With a very punitive 13 billion US dollar fine to be paid by JP Morgan Chase for making millions of Americans loose their life savings does the punishment truly fit the crime?
By: Ringo Bones
The US Government finally made JP Morgan Chase to pay a 13 billion US dollar fine after misleading millions of retail investors out of their “life savings” via mortgage back securities that eventually resulted to the 2008 global credit crunch and the September 15, 2008 “financial chaos” of the United States. Given that the action of JP Morgan Chase is clearly morally reprehensible from a corporate social responsibility standpoint, but is the 13 billion US dollar fine rather way too excessive and over the top?
Back in 2012, JP Morgan Chase earned a profit of 20 billion US dollars and will likely to do better before the end of 2013 – which during at that time, the US government reached the decision to make JP Morgan Chase pay the 13 billion US dollar fine. And during the last quarter of 2013, JP Morgan Chase share prices where in a 10-year high so the fine may be commensurate with the financial companies earnings. And JP Morgan Chase is still currently under investigation for LIBOR Rate manipulation, global FOREX rate fixing and conducting business with firms in Mainland China that are in unfriendly terms with the United States government. But has JP Morgan Chase always conducted its business in a morally deplorable manner?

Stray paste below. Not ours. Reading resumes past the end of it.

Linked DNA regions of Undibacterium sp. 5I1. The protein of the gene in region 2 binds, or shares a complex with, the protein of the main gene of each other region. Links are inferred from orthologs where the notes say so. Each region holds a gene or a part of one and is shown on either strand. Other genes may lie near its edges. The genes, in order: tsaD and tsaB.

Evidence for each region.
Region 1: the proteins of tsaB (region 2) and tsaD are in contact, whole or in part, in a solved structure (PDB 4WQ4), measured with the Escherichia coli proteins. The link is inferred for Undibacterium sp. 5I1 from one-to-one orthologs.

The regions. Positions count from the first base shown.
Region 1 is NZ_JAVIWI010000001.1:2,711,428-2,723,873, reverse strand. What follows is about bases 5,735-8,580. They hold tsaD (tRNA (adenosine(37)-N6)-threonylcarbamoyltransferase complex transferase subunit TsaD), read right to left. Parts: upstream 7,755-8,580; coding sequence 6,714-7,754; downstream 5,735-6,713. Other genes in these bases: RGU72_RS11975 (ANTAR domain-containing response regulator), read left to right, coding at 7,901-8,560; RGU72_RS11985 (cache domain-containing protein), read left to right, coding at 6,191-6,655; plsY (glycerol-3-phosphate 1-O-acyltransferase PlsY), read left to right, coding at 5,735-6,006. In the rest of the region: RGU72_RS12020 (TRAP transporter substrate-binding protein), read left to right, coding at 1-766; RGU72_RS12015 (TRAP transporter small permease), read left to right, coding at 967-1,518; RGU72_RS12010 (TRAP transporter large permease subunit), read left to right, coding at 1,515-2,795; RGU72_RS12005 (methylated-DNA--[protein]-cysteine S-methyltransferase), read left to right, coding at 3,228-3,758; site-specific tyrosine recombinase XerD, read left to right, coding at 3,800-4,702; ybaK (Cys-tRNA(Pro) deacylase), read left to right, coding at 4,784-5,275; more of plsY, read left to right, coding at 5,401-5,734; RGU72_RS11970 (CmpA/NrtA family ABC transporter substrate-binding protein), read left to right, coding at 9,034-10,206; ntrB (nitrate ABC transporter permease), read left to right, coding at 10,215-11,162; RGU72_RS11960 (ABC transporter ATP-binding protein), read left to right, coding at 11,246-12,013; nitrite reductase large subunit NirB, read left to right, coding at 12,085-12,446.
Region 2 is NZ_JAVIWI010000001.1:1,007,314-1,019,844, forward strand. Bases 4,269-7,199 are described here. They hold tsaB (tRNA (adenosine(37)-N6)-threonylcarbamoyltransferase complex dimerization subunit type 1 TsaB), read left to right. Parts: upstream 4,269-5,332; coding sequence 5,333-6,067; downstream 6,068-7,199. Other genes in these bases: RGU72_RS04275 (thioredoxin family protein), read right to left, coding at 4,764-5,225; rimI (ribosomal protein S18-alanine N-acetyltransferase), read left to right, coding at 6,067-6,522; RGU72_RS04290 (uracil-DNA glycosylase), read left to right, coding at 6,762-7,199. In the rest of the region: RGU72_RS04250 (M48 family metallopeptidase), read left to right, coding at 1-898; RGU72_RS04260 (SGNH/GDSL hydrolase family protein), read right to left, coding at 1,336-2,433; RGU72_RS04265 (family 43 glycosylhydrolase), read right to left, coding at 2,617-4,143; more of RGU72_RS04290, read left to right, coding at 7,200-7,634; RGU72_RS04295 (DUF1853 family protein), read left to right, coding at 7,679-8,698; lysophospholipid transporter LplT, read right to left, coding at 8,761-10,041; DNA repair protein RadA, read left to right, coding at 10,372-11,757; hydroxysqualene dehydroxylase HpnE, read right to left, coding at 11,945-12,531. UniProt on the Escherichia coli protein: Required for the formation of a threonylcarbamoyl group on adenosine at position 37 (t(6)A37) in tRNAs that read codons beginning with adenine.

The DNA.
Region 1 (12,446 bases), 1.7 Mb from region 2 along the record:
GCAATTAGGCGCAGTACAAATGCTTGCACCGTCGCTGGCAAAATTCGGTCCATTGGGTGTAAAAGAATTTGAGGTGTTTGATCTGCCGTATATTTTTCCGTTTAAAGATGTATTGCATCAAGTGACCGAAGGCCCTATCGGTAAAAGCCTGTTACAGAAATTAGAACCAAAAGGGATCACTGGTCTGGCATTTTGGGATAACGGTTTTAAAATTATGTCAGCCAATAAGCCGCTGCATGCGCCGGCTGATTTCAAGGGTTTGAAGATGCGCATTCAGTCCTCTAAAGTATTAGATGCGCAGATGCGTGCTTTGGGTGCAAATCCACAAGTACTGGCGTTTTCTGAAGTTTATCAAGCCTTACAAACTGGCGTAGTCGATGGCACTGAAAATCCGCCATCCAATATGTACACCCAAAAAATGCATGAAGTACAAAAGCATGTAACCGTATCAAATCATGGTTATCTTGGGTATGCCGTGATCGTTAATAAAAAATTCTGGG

When Hitler’s NAZI Germany started its military adventurism in the Sudetenland in order to bring back the territories that historically belonged to Germany, JP Morgan (a few decades before they merged with Chase Manhattan) continued to deal with the Third Reich that also bolstered Adolf Hitler’s ability to underwrite his military adventurism across Europe. It wasn’t until then US President Franklin D. Roosevelt forbade JP Morgan from dealing with the then NAZI Germany that the financial institution stopped dealing with the evil regime.